Sweet Fermented Rhubarb

How to make sweet fermented rhubarb using yeast-based beverages like kombucha, ginger bug or apple cider vinegar

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Fermented rhubarb is a delicious way to preserve the first fruit of spring. It can be left whole or pureed into a pretty pink sauce. See the section above for some serving suggestions.


Units Scale
  • 1/4 cup sugar
  • 1 cup of filtered water, or enough to cover
  • 1/4 cup of yeast-based starter culture (see above for options)
  • 2 cups of rhubarb, diced (approximately 6 stalks)
  • 1-inch of ginger (optional, for flavor)


  1. Mix the filtered water and sugar in a glass jar. Stir until the sugar is mostly dissolved. Add in the culture.
  2. Dice the rhubarb into serving-sized pieces. I like the added flavor of ginger, but it’s optional. There’s no need to peel the ginger, just wash the skin and slice it in half. It will provide plenty of flavor.
  3. Add the rhubarb and ginger to the jar, then top with enough filtered water to keep the fruit submerged, while leaving at least 1-inch of headroom at the top of the jar.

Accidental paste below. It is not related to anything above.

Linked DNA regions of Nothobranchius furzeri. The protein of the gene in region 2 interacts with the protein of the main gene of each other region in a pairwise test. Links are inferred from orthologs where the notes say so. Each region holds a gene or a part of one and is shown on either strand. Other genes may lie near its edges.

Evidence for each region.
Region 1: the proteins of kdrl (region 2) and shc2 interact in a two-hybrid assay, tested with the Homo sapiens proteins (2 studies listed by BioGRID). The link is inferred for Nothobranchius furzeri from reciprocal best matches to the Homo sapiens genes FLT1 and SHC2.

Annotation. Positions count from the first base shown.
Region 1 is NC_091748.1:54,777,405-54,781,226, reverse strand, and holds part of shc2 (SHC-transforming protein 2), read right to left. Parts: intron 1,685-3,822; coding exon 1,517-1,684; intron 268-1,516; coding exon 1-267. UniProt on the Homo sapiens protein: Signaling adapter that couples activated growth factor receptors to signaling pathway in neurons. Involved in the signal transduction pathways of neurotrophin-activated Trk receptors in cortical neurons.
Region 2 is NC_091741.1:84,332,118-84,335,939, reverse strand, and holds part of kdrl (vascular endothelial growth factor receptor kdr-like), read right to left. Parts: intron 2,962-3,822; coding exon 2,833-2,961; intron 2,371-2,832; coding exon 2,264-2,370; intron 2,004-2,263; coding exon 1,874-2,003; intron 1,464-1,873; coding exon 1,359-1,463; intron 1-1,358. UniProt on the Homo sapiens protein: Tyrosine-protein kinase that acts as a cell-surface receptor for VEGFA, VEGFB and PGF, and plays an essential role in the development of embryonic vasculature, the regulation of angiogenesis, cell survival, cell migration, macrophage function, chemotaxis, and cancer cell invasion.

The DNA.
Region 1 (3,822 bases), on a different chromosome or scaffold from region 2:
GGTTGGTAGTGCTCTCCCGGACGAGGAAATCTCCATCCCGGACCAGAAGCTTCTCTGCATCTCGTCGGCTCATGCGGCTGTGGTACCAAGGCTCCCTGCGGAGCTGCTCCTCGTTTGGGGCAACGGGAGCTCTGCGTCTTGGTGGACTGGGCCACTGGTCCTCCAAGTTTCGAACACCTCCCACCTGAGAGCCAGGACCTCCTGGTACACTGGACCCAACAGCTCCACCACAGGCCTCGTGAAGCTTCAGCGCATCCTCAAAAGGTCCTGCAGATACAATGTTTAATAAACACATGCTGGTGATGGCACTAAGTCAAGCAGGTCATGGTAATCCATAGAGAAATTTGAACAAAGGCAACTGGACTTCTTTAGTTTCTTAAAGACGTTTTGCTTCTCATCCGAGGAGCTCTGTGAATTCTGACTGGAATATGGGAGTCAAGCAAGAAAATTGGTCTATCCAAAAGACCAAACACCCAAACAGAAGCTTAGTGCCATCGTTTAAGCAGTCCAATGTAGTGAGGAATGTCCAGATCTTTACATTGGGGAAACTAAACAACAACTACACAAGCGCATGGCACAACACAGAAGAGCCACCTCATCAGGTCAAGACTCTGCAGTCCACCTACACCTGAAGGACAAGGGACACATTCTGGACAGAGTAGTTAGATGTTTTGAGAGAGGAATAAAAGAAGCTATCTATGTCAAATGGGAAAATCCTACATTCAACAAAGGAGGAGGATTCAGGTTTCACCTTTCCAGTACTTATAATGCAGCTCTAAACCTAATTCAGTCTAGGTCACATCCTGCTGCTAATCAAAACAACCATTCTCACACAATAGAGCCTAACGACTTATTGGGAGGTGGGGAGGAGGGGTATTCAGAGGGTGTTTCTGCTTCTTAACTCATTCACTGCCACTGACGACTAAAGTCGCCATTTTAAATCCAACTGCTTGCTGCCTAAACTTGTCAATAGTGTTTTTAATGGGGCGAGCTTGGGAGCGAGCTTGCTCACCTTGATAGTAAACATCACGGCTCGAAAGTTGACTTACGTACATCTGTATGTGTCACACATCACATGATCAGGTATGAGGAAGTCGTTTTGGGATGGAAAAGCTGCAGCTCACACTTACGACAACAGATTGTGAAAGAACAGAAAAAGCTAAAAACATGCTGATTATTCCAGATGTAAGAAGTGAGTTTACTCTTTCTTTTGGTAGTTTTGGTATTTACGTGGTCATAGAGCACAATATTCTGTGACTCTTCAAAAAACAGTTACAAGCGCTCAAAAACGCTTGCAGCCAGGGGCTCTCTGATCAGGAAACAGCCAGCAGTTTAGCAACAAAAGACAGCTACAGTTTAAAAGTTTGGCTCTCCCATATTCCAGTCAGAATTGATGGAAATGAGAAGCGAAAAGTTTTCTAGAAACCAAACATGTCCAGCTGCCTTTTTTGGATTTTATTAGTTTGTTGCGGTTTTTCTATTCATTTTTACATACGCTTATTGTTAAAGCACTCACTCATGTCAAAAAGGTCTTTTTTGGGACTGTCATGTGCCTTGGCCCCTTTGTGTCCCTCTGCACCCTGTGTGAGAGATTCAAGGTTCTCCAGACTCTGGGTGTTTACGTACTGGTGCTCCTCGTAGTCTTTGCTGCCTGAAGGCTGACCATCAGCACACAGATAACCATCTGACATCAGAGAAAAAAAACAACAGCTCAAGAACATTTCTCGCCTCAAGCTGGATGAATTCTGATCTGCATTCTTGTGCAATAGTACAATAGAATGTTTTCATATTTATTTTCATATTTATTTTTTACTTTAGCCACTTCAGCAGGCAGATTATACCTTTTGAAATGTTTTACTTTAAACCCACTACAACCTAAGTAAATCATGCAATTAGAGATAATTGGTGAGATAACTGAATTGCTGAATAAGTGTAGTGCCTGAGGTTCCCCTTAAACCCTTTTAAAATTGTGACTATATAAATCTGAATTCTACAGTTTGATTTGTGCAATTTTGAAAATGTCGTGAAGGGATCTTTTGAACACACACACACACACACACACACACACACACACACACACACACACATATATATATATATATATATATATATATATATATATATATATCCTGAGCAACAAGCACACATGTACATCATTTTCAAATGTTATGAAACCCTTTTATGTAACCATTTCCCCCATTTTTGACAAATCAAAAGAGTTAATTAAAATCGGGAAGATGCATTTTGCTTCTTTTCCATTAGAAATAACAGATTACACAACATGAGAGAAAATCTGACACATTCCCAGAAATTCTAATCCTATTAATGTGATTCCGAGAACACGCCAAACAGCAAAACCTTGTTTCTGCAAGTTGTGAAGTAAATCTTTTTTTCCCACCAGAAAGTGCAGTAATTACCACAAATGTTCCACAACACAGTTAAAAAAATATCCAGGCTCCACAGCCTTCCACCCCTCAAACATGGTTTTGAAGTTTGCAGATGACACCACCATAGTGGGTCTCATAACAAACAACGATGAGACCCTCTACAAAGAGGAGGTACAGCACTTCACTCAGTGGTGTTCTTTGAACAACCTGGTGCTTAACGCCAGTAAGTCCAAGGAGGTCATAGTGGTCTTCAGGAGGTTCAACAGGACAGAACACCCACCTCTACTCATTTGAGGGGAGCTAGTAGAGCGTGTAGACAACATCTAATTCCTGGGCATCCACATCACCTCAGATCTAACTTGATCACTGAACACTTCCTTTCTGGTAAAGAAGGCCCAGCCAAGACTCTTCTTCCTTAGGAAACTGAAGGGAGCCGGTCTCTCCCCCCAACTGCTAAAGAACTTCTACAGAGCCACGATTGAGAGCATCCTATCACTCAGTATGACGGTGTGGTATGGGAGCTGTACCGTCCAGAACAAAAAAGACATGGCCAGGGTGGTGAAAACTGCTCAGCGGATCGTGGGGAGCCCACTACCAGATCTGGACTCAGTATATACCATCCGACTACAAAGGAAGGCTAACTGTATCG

4. Leave the jar to sit out on the counter to ferment for 2-3 days. Yeast-based cultures generally do best with exposure to air, so cover the jar with a piece of cloth held in place with a rubber band or jar ring.
  5. After 3 days the rhubarb will have developed a mild, sweet flavor. At this point, you can either leave it whole or puree it into a sauce. It may start sparkling, however, that will mellow out after a few days in the fridge.
  6. Store fermented rhubarb for up to 2 months in the refrigerator, or freeze it in straight-sided mason jars for winter eating.


  • The leftover fermenting liquid can be reused for at least two more batches of rhubarb. It also makes a delicious cordial that is perfect when mixed with sparkling water.
  • I generally don’t use sugar in recipes, however, this ferment relies on sucrose to feed the culture. If you are looking for a salt-brined fermented rhubarb, check out this recipe from Katie at Tracebridge Sourdough.